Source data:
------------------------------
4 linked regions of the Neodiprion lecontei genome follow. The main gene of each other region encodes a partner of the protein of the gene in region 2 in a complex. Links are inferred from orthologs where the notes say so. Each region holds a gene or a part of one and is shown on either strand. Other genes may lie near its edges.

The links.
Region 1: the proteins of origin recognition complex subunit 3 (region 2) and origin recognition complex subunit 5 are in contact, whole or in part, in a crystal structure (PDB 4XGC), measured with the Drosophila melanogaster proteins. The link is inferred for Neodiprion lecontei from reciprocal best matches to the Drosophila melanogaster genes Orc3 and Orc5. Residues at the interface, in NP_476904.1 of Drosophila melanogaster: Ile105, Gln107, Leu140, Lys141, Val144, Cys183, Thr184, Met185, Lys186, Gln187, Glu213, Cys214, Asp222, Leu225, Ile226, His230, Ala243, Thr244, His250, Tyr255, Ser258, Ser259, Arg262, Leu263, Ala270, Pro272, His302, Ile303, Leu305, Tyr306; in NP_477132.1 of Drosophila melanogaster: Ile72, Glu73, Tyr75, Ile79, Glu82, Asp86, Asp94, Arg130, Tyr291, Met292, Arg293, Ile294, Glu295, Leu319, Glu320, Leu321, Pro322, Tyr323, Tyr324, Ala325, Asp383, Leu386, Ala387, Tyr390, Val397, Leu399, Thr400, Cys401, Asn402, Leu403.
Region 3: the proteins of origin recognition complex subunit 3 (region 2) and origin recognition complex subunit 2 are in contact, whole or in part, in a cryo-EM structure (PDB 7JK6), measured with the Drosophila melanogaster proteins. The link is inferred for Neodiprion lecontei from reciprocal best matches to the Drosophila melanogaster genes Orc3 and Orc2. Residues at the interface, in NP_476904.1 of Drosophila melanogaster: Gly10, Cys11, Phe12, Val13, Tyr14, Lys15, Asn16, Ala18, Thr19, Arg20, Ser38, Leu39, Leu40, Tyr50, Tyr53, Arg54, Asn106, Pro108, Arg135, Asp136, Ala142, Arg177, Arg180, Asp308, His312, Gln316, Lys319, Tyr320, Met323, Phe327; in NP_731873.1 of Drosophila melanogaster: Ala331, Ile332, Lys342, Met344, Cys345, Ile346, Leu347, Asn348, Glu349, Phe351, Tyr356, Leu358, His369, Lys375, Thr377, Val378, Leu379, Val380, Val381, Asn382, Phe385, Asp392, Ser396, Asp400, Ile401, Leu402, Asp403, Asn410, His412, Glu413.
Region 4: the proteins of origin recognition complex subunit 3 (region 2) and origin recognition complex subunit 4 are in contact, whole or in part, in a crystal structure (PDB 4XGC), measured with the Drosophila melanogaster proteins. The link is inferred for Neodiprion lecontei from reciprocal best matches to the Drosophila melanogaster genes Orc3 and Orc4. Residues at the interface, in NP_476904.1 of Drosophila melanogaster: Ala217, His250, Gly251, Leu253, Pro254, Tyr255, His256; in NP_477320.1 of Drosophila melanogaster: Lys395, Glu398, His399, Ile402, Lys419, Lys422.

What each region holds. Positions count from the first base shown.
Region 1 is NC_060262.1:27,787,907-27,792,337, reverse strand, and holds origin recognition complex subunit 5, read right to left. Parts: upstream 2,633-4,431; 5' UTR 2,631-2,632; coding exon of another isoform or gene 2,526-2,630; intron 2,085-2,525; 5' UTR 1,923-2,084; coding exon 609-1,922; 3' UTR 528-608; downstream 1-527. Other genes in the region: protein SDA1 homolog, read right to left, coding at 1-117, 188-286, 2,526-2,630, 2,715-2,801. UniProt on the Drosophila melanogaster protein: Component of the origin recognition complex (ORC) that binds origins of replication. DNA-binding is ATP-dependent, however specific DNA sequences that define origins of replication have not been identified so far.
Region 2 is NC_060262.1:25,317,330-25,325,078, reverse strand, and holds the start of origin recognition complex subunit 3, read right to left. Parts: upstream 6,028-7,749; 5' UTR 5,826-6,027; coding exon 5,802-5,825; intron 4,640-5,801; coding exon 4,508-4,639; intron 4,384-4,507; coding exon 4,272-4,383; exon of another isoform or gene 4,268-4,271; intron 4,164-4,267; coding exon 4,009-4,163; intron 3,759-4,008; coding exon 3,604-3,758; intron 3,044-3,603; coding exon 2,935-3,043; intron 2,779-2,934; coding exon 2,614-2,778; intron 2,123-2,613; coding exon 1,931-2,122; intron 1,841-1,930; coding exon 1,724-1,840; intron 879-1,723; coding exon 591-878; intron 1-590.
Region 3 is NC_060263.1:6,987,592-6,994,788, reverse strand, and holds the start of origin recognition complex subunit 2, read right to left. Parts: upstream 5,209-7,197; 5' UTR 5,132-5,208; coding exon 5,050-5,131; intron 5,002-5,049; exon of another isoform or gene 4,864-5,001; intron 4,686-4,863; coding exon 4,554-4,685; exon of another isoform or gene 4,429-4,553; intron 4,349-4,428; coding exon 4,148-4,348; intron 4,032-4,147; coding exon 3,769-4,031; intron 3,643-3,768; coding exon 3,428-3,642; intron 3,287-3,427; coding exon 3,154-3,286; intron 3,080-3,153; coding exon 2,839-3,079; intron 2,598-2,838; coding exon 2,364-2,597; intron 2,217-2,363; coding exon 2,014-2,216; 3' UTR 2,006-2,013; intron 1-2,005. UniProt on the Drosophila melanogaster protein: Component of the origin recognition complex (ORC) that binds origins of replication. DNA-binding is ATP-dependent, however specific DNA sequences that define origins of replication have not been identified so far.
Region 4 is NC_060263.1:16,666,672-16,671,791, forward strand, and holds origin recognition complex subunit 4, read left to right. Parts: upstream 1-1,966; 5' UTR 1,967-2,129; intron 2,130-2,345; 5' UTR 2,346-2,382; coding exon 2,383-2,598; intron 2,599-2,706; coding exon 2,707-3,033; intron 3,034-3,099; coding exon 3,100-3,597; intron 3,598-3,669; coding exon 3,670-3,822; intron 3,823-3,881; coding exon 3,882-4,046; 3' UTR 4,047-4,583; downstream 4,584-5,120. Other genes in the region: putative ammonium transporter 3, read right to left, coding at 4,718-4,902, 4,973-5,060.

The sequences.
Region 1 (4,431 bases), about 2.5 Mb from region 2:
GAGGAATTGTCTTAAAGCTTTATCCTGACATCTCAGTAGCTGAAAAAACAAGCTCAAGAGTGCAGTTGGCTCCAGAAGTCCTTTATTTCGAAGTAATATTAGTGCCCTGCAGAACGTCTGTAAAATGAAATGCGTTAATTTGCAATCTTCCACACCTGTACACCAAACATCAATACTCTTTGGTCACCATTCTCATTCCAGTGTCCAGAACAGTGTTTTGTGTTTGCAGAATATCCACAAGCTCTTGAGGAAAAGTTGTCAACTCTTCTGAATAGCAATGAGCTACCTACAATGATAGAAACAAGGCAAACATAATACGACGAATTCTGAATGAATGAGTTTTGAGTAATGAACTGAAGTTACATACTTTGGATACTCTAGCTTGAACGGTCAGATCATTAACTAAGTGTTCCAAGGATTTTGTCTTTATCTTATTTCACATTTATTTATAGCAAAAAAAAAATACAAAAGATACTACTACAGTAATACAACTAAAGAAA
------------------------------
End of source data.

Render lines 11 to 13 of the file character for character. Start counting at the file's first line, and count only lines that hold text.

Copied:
The sequences.
Region 1 (4,431 bases), about 2.5 Mb from region 2:
GAGGAATTGTCTTAAAGCTTTATCCTGACATCTCAGTAGCTGAAAAAACAAGCTCAAGAGTGCAGTTGGCTCCAGAAGTCCTTTATTTCGAAGTAATATTAGTGCCCTGCAGAACGTCTGTAAAATGAAATGCGTTAATTTGCAATCTTCCACACCTGTACACCAAACATCAATACTCTTTGGTCACCATTCTCATTCCAGTGTCCAGAACAGTGTTTTGTGTTTGCAGAATATCCACAAGCTCTTGAGGAAAAGTTGTCAACTCTTCTGAATAGCAATGAGCTACCTACAATGATAGAAACAAGGCAAACATAATACGACGAATTCTGAATGAATGAGTTTTGAGTAATGAACTGAAGTTACATACTTTGGATACTCTAGCTTGAACGGTCAGATCATTAACTAAGTGTTCCAAGGATTTTGTCTTTATCTTATTTCACATTTATTTATAGCAAAAAAAAAATACAAAAGATACTACTACAGTAATACAACTAAAGAAA